• April 26, 1992: Yankees outfielder Aaron Judge and Pittsburgh pitcher Steven Brault.
  • May 24, 1991: Milwaukee pitcher Damien Magnifico and Yankees pitcher Chad Green.
  • August 29, 1989: Boston pitcher Robby Scott and Milwaukee pitcher Brent Suter.
  • October 20, 1990: Oakland catcher Bruce Maxwell and San Francisco pitcher Ty Blach.
  • October 31, 1991: Houston infielder Tony Kemp and Dodgers pitcher Brock Stewart.
  • November 2, 1990: Washington outfielder Brian Goodwin and Arizona pitcher Matt Koch.
  • December 22, 1989: San Diego infielder Patrick Kivlehan and Pittsburgh catcher Jacob Stallings.

Special mention goes to the guy least likely to have a birthday twin: Cubs pitcher Gerardo Concepcion, born on February 29, 1992. He became the first February 29 baby to play in the majors in 10 years, since Terrence Long retired in 2006, and is just the 13th major league player in history with that birthday. Be sure to wish him a happy seventh birthday in 2020!

The name game – last names: Only two letters of the alphabet were NOT represented on the list of last names of our debutantes. One, not surprisingly, was X. To this day, there has never been a major league player whose last name begins with X. The other, this season, was I. The breakdown ranged from 34 Ms, 27 S’s (led, not surprisingly, by four Smiths – Blake, Jake, Kevan and Mallex), and 25 Bs, to one representative apiece for the letters U (Julio Urias) and Z (Rob Zastryzny). We even had two Qs (thank you Roman Quinn and Juniel Querecuto). After Smith, the most popular last name for a deb was Diaz with three (Aledmys, Dayan and Edwin) along with two each of Anderson, Barnes, Fulmer, Hernandez, Kelly, Reed and Ynoa.

The name game – first names: Our debs’ names ran the gamut of old-school tradition to new-school tradition to an awesome reflection of the diversity of the game and everywhere in between.

The most popular names, including some variations within? Matt/Matthew (nine Matts and a Matthew); Tyler/Ty (eight Tylers, two Tys and a Tyrell for good measure); Jake/Jacob (four Jakes, two Jacobs and a JaCoby); Joe/Joseph (two Joes, two Joeys, two Josephs and six Joses); and all variants of John (two Johns, two Johnnys, two Jonathans and two Juans, plus a Yoan).

We also had: Alex (three), Andrew (three plus an Andy), Daniel (four, plus a Dan and a Danny), Chad (four–hey, it’s an election year); Hunter (three); Mike (four plus two Michaels); Pat/Patrick (three of one, two of the other); Ryan (three plus Ryon); Rob/ert (three Robs, two Roberts and a Robby); Steve/n (two of each) and Tony (four).

But … our list also included an amazing 25 names (not including the names of the Korean players) who each became the first-ever MLB player bearing their first name! Here is that list in alphabetical order: Aledmys, Alen, Ashur, Dansby, Edubray, Destin, Jabari, Jandel, Jeimer, Jharel, Juniel, Koda, Mallex, Perci, Raimel, Rio, Ryon, Tayron, Teoscar, Warwick, Willson, Yefri, Yoan, Yohander and Yulieski.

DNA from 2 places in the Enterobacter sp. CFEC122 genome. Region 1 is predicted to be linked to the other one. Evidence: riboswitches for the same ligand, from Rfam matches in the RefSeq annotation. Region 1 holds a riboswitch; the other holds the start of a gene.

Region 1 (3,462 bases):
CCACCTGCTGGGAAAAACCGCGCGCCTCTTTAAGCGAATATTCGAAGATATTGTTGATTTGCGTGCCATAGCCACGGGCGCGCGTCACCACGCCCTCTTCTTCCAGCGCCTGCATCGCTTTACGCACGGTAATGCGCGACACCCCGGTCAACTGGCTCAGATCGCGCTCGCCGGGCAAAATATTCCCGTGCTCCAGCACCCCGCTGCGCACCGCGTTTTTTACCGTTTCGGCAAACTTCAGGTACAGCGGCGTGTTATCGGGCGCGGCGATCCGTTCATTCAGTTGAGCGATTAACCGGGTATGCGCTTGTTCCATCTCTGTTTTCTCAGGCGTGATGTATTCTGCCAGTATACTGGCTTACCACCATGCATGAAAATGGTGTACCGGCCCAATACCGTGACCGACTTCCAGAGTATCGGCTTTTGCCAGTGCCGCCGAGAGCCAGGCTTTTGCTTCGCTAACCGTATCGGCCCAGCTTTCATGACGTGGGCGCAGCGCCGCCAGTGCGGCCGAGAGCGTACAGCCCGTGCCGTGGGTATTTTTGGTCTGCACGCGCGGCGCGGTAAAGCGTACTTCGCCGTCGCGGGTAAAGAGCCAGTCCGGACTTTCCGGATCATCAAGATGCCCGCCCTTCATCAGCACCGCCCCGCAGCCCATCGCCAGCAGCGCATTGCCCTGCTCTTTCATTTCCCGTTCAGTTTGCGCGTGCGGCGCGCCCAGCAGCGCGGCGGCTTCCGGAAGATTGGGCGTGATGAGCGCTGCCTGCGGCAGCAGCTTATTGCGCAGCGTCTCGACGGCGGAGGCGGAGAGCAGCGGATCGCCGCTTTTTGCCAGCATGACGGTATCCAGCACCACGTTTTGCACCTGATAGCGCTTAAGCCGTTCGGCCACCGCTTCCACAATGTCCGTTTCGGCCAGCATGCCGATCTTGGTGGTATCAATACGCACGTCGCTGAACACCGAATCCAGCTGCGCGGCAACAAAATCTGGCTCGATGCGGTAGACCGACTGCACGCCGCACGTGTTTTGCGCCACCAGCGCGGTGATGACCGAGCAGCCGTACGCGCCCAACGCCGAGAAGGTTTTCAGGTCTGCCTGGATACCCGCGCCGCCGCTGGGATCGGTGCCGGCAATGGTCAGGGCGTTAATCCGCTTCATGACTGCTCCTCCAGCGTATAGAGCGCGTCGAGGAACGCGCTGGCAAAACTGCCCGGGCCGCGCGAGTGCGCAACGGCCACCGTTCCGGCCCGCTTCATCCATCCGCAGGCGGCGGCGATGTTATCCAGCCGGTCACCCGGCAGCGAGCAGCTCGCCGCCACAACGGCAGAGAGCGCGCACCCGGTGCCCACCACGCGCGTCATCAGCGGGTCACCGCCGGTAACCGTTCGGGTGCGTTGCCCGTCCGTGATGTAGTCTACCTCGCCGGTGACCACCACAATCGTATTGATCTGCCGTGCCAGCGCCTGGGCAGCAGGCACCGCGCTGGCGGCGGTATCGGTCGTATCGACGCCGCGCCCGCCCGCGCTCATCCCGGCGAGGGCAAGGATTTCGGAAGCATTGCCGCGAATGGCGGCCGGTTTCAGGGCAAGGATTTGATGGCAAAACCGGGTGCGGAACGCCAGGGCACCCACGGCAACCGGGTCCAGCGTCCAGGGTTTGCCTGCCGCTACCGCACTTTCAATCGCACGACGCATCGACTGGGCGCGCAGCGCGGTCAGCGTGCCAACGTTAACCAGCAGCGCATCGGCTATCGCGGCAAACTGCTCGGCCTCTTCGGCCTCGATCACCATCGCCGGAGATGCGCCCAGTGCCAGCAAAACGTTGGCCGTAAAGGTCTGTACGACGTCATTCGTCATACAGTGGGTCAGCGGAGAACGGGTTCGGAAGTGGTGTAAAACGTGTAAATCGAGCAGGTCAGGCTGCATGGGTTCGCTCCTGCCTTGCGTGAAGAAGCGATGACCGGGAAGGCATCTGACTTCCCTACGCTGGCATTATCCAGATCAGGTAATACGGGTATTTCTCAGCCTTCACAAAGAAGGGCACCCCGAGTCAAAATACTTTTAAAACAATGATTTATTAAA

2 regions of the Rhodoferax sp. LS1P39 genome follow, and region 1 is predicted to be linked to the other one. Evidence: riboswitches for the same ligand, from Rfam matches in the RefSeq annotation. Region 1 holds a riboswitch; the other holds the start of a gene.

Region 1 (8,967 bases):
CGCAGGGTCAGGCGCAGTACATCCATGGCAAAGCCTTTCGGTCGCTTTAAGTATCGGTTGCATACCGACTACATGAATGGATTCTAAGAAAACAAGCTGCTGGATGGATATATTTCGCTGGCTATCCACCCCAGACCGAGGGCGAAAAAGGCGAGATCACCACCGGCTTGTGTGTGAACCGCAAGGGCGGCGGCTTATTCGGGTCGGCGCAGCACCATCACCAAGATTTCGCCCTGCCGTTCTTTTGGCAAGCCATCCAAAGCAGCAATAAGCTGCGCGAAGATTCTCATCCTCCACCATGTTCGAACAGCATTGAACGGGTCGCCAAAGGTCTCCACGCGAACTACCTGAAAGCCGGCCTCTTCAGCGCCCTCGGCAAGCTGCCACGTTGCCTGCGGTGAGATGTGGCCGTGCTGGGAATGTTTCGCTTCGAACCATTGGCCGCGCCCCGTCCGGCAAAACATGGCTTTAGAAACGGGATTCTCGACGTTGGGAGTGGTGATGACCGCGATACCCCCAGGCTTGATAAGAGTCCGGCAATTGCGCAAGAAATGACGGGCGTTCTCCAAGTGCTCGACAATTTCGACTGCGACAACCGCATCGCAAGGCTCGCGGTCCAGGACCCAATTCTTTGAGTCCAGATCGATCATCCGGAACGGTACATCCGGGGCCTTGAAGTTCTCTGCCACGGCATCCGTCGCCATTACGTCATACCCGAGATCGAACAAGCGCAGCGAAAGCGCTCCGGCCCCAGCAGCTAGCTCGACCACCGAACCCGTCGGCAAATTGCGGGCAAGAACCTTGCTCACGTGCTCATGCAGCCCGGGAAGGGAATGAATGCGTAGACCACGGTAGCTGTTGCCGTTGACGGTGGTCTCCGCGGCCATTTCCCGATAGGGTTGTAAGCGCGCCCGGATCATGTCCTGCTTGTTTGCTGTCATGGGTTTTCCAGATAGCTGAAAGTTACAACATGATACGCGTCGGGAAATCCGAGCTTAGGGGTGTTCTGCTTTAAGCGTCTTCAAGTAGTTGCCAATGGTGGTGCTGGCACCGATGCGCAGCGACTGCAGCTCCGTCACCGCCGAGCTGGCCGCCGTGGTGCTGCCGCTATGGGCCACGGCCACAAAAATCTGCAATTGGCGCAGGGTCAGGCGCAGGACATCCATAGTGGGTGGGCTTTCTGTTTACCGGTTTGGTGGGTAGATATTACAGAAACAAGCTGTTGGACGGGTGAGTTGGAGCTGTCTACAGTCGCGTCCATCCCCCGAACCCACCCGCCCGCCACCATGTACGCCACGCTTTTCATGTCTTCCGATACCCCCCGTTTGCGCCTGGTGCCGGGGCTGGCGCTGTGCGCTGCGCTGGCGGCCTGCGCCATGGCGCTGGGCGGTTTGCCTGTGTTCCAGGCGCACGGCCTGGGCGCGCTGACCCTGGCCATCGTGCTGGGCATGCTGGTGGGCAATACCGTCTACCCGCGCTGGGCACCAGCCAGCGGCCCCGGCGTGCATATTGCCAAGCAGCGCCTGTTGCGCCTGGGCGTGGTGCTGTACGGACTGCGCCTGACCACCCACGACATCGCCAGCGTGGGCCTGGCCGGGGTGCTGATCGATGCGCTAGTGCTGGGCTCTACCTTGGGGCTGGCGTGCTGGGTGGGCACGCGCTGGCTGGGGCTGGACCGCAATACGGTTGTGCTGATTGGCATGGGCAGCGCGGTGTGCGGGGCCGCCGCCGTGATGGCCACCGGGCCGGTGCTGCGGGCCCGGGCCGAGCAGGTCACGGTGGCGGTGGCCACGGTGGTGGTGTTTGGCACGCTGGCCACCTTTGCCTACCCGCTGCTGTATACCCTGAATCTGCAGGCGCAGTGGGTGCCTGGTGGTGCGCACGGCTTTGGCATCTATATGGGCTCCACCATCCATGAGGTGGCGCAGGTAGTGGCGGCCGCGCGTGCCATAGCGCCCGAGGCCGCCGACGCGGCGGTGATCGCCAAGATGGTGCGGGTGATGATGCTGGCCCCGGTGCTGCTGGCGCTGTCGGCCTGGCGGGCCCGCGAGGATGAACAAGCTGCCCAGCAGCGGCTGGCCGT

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Most unusual debut: His name was Rio and he did not dance on the sand.   Or play the field. Or run the bases. Or swing a bat. Or, actually, even step up to the plate. But he got into the box score on September 18, which counted as his major league debut. Rio Ruiz, a third base prospect for the Atlanta Braves, had his contract purchased from Triple-A Gwinnett on September 17 and, on September 18, was announced as the pinch-hitter for Braves reliever Shae Simmons with two outs in the bottom of the seventh inning of a game against the Washington Nationals. But Ruiz never made it to the plate before the wet weather got wetter and wetter and, finally, the game was called.

Had Ruiz never gotten another shot, he might have earned himself a cameo in the inevitable remake of “Field of Dreams.” His outing would have made Moonlight Graham look like Pete Rose. Even pitcher Larry Yount (who would be a better analogy had Ruiz not gotten another shot) made it onto the mound. .

But, happily, Ruiz got into another four games, even starting the last one. He got his first at-bat a full week later, on September 24, popping out as a pinch-hitter for pitcher Jed Bradley in a 6-4 loss to the Miami Marlins.

A few other impressive debuts of note (in chronological order):

LogoMLBCOLTREVOR STORY, SS, COLORADO ROCKIES: On April 4, in a 10-5 win over Arizona, the starting shortstop went 2-for-6 with a pair of home runs, including a three-run shot in the third, and four RBIs. Both homers came off of opposing starter Zack Greinke.

On April 6, Maeda made his U.S. MLB debut in a 7-0 win against the San Diego Padres, tossing six innings of five-hit shutout ball, striking out four without walking a batter, five days shy of his 28th birthday. Two nights later, his rotation mate, Stripling, threw seven-and-one-third inning of no-hit ball in an eventual 3-2 loss to the San Francisco Giants, lifted with the no-hitter still intact when he reached his 100-pitch limit. He had allowed one earned run, walking four and fanning four. Stripling had lost most of 2014 and 2015 following Tommy John surgery.